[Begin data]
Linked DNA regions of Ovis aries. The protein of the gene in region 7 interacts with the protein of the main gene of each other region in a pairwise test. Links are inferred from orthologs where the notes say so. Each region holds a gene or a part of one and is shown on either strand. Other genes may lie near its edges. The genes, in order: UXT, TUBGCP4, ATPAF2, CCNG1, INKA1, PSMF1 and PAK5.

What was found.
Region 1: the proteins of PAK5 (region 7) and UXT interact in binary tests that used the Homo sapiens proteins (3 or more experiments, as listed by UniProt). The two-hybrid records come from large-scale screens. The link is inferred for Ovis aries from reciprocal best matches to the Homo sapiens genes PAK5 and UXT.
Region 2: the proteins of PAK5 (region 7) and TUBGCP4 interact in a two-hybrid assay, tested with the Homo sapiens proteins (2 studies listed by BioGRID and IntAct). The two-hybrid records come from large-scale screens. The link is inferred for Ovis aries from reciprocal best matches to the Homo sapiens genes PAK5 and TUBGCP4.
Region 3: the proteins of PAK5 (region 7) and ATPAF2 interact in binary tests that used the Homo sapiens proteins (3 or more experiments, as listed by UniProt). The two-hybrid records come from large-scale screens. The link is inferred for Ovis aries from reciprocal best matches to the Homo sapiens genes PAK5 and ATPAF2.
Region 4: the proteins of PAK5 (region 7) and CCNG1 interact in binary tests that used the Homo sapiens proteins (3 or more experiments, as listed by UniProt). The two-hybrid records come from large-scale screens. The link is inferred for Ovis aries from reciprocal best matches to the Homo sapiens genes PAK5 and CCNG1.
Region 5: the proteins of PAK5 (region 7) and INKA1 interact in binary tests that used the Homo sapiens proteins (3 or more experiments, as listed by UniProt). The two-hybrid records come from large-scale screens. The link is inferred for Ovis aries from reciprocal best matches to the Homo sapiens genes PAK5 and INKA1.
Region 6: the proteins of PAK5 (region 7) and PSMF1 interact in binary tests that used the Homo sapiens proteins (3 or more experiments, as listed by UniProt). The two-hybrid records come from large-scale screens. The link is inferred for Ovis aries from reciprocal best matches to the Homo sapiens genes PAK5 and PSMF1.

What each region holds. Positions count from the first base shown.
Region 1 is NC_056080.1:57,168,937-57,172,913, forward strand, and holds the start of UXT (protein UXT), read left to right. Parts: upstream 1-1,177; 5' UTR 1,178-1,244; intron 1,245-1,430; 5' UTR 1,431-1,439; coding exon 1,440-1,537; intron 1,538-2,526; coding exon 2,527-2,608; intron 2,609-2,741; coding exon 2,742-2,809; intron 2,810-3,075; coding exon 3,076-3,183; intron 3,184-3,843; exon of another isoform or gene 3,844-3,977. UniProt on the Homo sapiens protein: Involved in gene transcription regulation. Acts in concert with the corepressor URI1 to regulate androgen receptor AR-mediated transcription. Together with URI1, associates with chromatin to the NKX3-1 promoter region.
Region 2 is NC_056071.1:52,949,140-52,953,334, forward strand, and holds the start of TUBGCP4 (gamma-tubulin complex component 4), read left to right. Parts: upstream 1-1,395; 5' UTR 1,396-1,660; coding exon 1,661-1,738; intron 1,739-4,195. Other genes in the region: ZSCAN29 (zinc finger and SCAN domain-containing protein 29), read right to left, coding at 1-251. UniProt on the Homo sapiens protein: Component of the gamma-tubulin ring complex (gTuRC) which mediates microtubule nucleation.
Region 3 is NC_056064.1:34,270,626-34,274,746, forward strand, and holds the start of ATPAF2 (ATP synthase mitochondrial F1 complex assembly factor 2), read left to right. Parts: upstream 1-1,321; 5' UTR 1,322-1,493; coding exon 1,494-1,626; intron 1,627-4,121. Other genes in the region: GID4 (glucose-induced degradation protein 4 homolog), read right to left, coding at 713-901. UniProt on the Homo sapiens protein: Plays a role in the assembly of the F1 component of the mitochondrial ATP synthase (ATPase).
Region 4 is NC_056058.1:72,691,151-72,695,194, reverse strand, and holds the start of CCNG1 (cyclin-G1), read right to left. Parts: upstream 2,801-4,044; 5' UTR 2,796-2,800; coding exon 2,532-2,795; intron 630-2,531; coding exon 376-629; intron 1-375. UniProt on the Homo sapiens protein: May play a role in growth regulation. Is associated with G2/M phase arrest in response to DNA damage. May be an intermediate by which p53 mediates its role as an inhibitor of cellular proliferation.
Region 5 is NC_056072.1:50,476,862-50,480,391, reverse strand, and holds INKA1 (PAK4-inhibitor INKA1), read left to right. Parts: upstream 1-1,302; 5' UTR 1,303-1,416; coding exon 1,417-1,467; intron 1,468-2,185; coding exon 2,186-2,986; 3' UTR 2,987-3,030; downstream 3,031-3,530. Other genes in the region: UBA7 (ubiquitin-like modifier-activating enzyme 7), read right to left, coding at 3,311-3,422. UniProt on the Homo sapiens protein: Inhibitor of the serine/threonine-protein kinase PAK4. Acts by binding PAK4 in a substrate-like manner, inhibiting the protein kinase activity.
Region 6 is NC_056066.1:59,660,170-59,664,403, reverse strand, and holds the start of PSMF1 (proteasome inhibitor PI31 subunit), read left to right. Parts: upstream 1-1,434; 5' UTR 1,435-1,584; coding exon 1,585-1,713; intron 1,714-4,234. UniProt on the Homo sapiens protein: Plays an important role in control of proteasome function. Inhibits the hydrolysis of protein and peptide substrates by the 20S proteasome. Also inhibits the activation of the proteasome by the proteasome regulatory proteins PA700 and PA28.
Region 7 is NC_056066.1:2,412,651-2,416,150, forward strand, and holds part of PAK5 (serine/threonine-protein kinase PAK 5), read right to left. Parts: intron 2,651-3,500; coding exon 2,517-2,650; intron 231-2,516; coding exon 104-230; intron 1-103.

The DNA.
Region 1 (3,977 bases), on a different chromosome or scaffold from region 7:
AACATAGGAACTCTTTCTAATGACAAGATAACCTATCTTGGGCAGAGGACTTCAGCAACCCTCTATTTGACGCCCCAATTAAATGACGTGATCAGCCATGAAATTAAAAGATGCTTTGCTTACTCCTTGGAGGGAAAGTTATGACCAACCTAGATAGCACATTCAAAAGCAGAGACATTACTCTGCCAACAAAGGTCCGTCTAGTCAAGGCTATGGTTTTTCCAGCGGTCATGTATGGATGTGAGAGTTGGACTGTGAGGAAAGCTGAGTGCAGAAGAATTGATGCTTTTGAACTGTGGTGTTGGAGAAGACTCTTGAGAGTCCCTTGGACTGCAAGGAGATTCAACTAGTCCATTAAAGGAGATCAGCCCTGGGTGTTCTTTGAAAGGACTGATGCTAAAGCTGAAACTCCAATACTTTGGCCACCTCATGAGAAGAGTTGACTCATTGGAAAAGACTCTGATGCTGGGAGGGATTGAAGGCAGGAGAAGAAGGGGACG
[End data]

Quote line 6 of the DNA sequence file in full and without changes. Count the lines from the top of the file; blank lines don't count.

Region 4: the proteins of PAK5 (region 7) and CCNG1 interact in binary tests that used the Homo sapiens proteins (3 or more experiments, as listed by UniProt). The two-hybrid records come from large-scale screens. The link is inferred for Ovis aries from reciprocal best matches to the Homo sapiens genes PAK5 and CCNG1.